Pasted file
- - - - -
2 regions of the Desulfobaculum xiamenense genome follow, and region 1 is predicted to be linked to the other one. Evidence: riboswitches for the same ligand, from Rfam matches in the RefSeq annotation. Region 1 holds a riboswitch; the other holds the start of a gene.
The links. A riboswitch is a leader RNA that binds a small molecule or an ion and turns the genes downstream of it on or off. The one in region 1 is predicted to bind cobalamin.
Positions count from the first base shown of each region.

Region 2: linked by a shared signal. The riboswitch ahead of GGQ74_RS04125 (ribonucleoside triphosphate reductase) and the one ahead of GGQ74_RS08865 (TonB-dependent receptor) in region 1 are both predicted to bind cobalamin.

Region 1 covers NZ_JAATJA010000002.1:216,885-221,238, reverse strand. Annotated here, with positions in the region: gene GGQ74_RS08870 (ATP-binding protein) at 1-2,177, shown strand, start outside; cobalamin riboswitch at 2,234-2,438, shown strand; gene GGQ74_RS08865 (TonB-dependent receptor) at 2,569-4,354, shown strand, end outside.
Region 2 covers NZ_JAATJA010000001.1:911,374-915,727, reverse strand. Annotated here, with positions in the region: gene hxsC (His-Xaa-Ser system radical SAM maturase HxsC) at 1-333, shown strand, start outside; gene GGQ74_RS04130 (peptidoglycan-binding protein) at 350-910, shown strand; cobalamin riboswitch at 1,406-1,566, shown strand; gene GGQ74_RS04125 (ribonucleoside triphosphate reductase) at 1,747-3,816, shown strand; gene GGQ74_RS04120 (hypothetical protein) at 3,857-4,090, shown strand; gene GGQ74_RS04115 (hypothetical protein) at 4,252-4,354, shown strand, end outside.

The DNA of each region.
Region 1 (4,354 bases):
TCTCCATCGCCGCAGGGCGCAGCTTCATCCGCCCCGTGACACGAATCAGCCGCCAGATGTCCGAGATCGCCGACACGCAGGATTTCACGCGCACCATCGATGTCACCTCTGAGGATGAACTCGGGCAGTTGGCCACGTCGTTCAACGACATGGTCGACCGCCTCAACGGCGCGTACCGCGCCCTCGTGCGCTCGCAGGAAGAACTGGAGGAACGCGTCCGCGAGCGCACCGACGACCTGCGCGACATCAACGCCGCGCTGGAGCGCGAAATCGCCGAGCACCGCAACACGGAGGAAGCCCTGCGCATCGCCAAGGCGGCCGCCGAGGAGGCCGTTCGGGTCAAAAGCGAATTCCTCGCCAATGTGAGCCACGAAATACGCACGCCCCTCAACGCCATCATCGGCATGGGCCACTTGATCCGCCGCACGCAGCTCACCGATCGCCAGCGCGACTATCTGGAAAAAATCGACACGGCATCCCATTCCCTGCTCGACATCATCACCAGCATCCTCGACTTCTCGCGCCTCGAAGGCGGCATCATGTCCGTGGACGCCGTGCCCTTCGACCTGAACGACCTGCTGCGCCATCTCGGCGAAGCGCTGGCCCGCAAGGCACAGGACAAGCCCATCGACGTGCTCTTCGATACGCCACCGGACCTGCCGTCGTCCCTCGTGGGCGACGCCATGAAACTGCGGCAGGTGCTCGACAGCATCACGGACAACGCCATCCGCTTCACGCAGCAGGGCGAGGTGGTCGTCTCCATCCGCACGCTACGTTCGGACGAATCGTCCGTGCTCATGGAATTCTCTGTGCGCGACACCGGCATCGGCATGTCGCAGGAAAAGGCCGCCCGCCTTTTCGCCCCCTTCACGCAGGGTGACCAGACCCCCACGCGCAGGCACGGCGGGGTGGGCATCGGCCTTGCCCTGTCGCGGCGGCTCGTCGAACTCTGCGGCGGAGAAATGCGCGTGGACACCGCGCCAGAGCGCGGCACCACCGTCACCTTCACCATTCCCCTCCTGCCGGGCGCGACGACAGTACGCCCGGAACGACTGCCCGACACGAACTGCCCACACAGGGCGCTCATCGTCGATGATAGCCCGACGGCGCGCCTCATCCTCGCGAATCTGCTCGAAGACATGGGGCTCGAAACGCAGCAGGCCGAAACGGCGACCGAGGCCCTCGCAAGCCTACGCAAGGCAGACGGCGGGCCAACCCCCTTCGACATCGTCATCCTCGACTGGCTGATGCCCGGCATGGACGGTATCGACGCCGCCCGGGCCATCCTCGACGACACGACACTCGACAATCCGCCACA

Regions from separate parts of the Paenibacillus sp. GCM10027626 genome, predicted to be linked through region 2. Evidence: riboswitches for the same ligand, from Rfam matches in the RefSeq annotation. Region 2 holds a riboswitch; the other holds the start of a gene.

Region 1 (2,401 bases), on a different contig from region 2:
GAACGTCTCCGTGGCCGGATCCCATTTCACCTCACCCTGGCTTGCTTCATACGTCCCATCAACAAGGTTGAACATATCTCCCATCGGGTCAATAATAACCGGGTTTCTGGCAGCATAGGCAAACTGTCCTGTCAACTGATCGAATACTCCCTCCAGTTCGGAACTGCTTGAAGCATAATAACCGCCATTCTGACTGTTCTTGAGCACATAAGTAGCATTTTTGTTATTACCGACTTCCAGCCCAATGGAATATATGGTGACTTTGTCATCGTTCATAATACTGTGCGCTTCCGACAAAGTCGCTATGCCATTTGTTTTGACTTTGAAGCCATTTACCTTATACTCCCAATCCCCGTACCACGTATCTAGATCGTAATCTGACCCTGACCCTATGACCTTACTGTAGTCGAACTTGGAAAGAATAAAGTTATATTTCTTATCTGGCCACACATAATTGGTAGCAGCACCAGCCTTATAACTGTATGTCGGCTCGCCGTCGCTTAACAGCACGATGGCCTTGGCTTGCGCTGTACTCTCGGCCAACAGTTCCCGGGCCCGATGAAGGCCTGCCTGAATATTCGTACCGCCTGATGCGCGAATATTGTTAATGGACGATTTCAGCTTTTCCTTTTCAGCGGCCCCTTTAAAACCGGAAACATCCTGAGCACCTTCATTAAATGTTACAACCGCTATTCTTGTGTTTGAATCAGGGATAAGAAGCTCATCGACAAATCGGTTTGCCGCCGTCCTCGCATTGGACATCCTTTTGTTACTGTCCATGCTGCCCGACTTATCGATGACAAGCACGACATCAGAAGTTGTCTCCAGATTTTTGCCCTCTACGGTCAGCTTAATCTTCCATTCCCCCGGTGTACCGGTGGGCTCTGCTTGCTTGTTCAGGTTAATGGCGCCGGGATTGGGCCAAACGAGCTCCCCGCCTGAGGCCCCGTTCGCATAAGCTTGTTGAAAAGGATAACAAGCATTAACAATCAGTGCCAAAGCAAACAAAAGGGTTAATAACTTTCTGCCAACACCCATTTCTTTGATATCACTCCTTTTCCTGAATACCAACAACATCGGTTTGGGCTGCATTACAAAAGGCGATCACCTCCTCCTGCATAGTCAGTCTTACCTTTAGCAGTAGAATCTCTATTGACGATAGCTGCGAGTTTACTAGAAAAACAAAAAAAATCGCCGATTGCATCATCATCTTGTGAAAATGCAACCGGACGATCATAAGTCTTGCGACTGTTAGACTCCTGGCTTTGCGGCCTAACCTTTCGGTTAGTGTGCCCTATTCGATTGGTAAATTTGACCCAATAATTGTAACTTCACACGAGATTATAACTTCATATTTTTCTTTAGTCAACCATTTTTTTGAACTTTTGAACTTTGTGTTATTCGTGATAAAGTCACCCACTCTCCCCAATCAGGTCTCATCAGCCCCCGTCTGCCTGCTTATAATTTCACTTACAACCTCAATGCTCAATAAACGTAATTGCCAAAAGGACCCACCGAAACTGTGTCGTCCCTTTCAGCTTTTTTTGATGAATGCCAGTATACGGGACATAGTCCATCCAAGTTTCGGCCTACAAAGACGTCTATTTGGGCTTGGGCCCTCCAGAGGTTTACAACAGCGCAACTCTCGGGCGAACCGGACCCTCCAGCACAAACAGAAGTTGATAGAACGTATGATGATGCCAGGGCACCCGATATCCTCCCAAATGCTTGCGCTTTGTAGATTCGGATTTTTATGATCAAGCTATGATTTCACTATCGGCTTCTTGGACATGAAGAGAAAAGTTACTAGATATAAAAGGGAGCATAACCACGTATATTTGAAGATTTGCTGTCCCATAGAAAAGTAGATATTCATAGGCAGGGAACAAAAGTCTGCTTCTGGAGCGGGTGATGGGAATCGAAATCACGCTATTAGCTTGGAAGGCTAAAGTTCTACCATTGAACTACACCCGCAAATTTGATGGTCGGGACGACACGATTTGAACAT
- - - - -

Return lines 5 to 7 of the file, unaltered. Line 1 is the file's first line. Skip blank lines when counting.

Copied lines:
Region 1 covers NZ_JAATJA010000002.1:216,885-221,238, reverse strand. Annotated here, with positions in the region: gene GGQ74_RS08870 (ATP-binding protein) at 1-2,177, shown strand, start outside; cobalamin riboswitch at 2,234-2,438, shown strand; gene GGQ74_RS08865 (TonB-dependent receptor) at 2,569-4,354, shown strand, end outside.
Region 2 covers NZ_JAATJA010000001.1:911,374-915,727, reverse strand. Annotated here, with positions in the region: gene hxsC (His-Xaa-Ser system radical SAM maturase HxsC) at 1-333, shown strand, start outside; gene GGQ74_RS04130 (peptidoglycan-binding protein) at 350-910, shown strand; cobalamin riboswitch at 1,406-1,566, shown strand; gene GGQ74_RS04125 (ribonucleoside triphosphate reductase) at 1,747-3,816, shown strand; gene GGQ74_RS04120 (hypothetical protein) at 3,857-4,090, shown strand; gene GGQ74_RS04115 (hypothetical protein) at 4,252-4,354, shown strand, end outside.

The DNA of each region.